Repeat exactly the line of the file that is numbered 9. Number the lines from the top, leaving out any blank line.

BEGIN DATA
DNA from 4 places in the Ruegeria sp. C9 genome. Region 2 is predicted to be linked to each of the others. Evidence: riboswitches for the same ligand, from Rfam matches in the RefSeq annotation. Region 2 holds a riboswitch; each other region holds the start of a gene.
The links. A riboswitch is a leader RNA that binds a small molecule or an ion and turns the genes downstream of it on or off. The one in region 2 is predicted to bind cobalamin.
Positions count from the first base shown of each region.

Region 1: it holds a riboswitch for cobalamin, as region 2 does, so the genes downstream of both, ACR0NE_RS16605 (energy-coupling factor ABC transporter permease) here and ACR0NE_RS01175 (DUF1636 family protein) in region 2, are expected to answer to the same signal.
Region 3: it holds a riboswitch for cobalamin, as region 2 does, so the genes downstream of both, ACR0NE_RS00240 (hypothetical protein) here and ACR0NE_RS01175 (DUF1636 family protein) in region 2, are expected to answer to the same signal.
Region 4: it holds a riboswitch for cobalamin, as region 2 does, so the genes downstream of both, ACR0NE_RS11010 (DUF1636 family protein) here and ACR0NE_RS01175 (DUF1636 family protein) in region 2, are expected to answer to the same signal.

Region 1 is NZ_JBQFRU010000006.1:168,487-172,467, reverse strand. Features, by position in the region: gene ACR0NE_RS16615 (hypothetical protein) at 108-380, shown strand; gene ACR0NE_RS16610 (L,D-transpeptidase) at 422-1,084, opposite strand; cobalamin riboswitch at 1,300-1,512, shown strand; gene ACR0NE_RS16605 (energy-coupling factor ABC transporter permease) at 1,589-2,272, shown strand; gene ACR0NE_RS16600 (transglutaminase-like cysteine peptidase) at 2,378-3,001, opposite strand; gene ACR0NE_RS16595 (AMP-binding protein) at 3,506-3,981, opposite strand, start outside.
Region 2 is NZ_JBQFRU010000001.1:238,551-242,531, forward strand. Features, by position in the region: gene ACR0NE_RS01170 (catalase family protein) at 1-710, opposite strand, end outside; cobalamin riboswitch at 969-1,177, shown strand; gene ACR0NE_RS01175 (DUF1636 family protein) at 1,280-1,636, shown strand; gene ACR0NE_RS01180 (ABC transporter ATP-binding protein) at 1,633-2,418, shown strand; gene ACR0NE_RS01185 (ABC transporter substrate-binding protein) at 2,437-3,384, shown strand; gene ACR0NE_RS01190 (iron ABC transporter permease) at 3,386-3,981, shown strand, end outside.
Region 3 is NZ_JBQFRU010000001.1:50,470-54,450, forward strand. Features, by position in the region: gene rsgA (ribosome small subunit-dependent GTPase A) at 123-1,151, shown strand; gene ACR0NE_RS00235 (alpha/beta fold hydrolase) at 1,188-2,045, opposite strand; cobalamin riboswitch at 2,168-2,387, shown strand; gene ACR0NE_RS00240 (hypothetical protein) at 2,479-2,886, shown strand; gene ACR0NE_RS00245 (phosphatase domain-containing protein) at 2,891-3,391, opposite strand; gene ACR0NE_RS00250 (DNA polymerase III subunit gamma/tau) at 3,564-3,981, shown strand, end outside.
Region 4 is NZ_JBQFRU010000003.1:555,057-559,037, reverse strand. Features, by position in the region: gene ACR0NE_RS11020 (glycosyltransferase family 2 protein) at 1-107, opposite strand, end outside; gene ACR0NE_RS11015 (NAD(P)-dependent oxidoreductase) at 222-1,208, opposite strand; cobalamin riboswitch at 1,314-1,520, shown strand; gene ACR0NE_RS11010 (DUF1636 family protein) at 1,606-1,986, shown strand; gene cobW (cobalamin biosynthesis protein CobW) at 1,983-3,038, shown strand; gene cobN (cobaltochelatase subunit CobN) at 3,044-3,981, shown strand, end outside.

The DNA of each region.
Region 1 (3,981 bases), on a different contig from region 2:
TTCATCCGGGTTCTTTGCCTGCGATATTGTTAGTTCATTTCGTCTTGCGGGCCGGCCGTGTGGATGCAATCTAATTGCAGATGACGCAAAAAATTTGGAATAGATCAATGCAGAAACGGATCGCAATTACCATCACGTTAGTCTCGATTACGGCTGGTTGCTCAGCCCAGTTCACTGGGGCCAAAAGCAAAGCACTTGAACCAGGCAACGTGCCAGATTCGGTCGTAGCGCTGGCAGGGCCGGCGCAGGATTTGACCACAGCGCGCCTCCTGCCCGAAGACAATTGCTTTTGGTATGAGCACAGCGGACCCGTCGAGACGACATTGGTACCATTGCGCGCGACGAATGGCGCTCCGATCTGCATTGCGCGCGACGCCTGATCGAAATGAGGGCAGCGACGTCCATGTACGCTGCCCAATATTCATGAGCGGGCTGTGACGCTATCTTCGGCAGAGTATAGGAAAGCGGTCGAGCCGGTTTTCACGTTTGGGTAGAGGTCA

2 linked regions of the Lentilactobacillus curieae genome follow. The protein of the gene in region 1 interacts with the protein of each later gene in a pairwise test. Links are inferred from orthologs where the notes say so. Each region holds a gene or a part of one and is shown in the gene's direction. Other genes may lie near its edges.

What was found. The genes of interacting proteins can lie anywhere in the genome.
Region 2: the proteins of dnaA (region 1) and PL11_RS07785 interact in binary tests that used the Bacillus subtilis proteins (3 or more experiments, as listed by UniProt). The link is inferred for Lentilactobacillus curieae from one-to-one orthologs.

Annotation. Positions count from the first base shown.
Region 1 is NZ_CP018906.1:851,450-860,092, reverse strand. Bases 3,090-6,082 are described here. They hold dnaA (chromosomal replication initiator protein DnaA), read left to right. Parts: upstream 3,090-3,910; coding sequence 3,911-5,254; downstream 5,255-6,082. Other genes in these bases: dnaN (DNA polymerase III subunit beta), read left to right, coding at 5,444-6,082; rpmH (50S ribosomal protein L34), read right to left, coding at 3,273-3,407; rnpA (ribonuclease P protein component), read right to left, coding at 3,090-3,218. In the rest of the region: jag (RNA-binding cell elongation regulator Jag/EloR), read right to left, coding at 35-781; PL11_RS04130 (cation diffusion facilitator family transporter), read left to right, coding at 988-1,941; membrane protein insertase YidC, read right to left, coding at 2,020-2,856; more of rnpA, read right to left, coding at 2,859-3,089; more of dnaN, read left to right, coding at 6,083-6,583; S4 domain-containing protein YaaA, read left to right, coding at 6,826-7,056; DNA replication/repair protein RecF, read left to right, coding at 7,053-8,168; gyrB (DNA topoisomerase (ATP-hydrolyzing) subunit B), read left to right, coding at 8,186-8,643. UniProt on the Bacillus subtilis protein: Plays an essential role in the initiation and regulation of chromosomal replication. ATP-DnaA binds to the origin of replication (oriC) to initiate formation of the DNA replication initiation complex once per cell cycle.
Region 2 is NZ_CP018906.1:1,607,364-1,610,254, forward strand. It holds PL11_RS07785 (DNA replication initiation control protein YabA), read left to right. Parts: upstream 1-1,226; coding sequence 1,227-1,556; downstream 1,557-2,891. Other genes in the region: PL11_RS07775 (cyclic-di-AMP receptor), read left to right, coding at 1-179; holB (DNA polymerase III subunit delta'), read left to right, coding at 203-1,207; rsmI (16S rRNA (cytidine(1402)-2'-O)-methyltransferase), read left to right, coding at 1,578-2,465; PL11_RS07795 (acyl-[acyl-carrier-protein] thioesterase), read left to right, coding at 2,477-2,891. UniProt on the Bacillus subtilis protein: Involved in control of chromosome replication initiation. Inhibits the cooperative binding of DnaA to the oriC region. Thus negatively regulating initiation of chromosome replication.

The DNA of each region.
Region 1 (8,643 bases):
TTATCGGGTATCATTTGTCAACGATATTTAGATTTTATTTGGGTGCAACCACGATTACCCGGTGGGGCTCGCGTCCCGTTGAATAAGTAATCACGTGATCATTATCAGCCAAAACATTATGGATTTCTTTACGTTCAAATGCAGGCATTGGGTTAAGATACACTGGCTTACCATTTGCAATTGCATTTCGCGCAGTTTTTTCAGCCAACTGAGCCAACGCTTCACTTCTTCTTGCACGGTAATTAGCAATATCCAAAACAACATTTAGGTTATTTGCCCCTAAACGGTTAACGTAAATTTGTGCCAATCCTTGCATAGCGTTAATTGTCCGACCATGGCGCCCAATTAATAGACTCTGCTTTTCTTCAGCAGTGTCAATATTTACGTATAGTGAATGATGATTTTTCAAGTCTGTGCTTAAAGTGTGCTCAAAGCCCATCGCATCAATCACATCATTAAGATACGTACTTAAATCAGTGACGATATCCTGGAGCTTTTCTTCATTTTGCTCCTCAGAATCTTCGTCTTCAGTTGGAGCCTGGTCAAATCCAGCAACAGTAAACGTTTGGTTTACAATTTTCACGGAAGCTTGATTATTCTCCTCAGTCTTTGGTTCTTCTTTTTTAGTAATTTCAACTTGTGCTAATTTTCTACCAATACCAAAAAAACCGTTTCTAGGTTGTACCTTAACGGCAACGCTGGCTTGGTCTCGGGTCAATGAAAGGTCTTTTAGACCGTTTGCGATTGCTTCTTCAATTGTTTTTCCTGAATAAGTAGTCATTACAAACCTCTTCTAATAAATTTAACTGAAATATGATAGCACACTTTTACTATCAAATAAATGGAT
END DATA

Region 3 is NZ_JBQFRU010000001.1:50,470-54,450, forward strand. Features, by position in the region: gene rsgA (ribosome small subunit-dependent GTPase A) at 123-1,151, shown strand; gene ACR0NE_RS00235 (alpha/beta fold hydrolase) at 1,188-2,045, opposite strand; cobalamin riboswitch at 2,168-2,387, shown strand; gene ACR0NE_RS00240 (hypothetical protein) at 2,479-2,886, shown strand; gene ACR0NE_RS00245 (phosphatase domain-containing protein) at 2,891-3,391, opposite strand; gene ACR0NE_RS00250 (DNA polymerase III subunit gamma/tau) at 3,564-3,981, shown strand, end outside.